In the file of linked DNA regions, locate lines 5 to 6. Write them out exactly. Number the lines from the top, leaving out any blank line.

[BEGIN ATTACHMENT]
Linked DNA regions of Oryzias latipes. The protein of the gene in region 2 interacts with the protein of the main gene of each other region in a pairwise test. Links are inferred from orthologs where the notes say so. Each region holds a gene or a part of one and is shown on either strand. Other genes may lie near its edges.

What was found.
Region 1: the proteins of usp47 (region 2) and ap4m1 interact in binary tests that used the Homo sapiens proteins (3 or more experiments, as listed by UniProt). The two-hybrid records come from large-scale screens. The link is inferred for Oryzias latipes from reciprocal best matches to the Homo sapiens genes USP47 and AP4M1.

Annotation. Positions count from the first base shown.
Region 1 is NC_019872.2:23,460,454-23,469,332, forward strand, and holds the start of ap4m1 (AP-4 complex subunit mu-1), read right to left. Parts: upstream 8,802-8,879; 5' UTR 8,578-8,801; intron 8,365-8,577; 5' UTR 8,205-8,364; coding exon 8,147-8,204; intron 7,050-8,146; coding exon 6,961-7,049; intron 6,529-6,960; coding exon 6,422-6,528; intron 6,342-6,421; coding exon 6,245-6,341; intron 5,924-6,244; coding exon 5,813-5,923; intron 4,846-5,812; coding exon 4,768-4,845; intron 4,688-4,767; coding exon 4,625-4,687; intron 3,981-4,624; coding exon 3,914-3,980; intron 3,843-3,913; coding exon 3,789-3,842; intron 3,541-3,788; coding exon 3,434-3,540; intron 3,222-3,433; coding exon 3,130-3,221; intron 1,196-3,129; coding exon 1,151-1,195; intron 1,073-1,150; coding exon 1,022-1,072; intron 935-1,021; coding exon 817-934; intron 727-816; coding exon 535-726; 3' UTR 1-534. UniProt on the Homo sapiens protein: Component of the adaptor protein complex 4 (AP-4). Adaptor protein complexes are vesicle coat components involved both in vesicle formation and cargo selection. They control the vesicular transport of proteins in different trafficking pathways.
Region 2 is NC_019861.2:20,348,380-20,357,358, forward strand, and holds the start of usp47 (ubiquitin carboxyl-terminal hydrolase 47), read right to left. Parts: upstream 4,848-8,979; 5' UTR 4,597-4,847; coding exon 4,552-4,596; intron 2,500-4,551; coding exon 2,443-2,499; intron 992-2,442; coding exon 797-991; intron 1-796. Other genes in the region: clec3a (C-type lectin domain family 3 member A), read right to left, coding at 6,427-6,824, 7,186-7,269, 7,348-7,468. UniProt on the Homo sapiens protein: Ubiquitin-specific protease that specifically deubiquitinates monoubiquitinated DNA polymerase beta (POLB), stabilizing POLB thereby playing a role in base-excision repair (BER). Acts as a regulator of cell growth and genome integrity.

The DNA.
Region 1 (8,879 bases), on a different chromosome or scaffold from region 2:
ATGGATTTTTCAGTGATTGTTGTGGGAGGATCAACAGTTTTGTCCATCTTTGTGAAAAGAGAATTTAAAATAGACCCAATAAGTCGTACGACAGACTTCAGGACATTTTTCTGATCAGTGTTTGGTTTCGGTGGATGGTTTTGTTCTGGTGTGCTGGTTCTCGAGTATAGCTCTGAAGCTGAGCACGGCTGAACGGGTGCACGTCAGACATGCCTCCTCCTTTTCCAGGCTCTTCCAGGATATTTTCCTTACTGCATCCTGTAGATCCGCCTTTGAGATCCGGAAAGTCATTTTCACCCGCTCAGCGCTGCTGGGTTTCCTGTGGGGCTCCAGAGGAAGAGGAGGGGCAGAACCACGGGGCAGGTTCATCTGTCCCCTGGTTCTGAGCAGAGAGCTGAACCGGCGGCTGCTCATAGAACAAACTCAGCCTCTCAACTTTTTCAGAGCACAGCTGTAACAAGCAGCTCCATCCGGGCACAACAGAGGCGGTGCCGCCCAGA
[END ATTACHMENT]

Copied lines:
Region 1 is NC_019872.2:23,460,454-23,469,332, forward strand, and holds the start of ap4m1 (AP-4 complex subunit mu-1), read right to left. Parts: upstream 8,802-8,879; 5' UTR 8,578-8,801; intron 8,365-8,577; 5' UTR 8,205-8,364; coding exon 8,147-8,204; intron 7,050-8,146; coding exon 6,961-7,049; intron 6,529-6,960; coding exon 6,422-6,528; intron 6,342-6,421; coding exon 6,245-6,341; intron 5,924-6,244; coding exon 5,813-5,923; intron 4,846-5,812; coding exon 4,768-4,845; intron 4,688-4,767; coding exon 4,625-4,687; intron 3,981-4,624; coding exon 3,914-3,980; intron 3,843-3,913; coding exon 3,789-3,842; intron 3,541-3,788; coding exon 3,434-3,540; intron 3,222-3,433; coding exon 3,130-3,221; intron 1,196-3,129; coding exon 1,151-1,195; intron 1,073-1,150; coding exon 1,022-1,072; intron 935-1,021; coding exon 817-934; intron 727-816; coding exon 535-726; 3' UTR 1-534. UniProt on the Homo sapiens protein: Component of the adaptor protein complex 4 (AP-4). Adaptor protein complexes are vesicle coat components involved both in vesicle formation and cargo selection. They control the vesicular transport of proteins in different trafficking pathways.
Region 2 is NC_019861.2:20,348,380-20,357,358, forward strand, and holds the start of usp47 (ubiquitin carboxyl-terminal hydrolase 47), read right to left. Parts: upstream 4,848-8,979; 5' UTR 4,597-4,847; coding exon 4,552-4,596; intron 2,500-4,551; coding exon 2,443-2,499; intron 992-2,442; coding exon 797-991; intron 1-796. Other genes in the region: clec3a (C-type lectin domain family 3 member A), read right to left, coding at 6,427-6,824, 7,186-7,269, 7,348-7,468. UniProt on the Homo sapiens protein: Ubiquitin-specific protease that specifically deubiquitinates monoubiquitinated DNA polymerase beta (POLB), stabilizing POLB thereby playing a role in base-excision repair (BER). Acts as a regulator of cell growth and genome integrity.